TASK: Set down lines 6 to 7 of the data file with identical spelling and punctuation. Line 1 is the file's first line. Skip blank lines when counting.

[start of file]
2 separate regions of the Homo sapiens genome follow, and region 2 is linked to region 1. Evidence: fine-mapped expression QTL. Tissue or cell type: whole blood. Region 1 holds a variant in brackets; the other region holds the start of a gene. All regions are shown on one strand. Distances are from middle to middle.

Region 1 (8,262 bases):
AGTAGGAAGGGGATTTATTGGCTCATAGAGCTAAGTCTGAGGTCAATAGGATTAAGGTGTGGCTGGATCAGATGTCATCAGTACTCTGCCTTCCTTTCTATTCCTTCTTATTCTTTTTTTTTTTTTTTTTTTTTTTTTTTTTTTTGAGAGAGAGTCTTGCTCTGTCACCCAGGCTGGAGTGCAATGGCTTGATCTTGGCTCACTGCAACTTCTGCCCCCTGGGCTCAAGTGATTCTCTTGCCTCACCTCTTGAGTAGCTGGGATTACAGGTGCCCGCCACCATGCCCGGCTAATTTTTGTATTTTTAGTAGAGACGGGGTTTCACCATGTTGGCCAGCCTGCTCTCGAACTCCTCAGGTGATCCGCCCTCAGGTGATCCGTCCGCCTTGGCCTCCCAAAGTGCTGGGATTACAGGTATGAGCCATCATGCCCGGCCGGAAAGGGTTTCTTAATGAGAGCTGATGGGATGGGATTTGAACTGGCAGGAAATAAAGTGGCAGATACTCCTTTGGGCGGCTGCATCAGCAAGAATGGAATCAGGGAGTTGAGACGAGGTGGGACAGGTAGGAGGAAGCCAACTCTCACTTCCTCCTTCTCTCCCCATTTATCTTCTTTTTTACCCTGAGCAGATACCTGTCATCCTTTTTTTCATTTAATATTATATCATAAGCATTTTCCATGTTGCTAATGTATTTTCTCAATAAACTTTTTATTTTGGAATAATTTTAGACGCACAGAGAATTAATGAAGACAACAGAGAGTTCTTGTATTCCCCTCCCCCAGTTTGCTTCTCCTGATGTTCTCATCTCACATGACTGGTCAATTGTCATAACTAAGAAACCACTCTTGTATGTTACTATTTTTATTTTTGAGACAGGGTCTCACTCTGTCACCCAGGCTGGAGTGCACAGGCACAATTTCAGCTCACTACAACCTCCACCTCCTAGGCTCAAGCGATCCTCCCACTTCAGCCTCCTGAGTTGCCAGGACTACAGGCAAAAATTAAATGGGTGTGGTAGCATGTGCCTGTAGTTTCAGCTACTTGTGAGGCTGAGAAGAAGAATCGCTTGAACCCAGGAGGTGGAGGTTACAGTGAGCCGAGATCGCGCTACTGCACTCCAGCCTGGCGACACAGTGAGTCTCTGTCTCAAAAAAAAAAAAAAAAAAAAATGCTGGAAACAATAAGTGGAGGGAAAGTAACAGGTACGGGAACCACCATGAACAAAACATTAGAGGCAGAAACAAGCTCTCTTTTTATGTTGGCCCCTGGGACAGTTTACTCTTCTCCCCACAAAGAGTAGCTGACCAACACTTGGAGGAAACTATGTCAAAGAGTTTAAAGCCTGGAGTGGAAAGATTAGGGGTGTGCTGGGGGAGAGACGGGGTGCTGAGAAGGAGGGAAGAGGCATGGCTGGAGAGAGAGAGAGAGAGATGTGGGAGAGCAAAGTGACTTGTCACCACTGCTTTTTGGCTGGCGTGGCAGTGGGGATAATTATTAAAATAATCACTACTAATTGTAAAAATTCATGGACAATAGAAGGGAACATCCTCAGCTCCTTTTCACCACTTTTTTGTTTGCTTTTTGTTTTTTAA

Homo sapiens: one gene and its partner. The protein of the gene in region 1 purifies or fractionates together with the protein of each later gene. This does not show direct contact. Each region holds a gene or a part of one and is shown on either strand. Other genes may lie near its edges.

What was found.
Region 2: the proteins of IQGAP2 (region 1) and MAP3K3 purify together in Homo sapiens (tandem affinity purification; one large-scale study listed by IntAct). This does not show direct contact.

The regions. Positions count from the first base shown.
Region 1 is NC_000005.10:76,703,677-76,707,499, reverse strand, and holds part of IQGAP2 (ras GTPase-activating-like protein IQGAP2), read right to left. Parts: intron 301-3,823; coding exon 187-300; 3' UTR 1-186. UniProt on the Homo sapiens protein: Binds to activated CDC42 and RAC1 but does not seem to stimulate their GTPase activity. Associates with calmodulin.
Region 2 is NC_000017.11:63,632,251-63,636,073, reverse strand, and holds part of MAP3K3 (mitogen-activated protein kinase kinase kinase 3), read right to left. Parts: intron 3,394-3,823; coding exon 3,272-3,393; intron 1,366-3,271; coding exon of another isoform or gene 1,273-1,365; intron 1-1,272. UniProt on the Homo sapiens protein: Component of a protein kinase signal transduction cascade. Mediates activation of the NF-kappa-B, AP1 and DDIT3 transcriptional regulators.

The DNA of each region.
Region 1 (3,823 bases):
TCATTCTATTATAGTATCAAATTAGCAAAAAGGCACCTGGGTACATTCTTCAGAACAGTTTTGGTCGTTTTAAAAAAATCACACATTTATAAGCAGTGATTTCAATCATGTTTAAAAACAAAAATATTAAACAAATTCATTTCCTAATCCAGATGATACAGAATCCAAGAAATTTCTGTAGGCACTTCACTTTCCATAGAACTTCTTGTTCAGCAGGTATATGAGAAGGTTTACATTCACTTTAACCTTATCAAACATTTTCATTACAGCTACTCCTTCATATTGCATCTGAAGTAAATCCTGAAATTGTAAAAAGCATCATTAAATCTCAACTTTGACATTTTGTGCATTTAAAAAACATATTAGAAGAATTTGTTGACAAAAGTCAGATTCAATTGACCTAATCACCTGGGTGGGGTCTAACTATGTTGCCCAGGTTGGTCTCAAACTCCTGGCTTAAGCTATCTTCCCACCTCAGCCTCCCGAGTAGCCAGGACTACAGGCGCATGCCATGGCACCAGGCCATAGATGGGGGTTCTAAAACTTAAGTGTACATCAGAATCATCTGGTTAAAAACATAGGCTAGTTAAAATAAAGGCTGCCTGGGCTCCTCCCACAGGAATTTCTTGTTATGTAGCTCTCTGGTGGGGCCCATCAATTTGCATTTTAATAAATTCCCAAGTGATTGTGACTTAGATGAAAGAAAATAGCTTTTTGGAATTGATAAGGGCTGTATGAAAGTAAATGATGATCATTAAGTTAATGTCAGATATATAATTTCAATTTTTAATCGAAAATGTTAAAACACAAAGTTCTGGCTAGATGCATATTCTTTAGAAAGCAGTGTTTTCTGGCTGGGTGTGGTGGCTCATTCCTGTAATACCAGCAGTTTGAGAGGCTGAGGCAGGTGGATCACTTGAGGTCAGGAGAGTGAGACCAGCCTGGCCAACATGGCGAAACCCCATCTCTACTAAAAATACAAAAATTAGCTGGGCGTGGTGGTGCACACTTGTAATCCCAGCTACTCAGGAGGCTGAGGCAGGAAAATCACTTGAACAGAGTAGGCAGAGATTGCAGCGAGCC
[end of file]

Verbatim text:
Region 2: the proteins of IQGAP2 (region 1) and MAP3K3 purify together in Homo sapiens (tandem affinity purification; one large-scale study listed by IntAct). This does not show direct contact.

The regions. Positions count from the first base shown.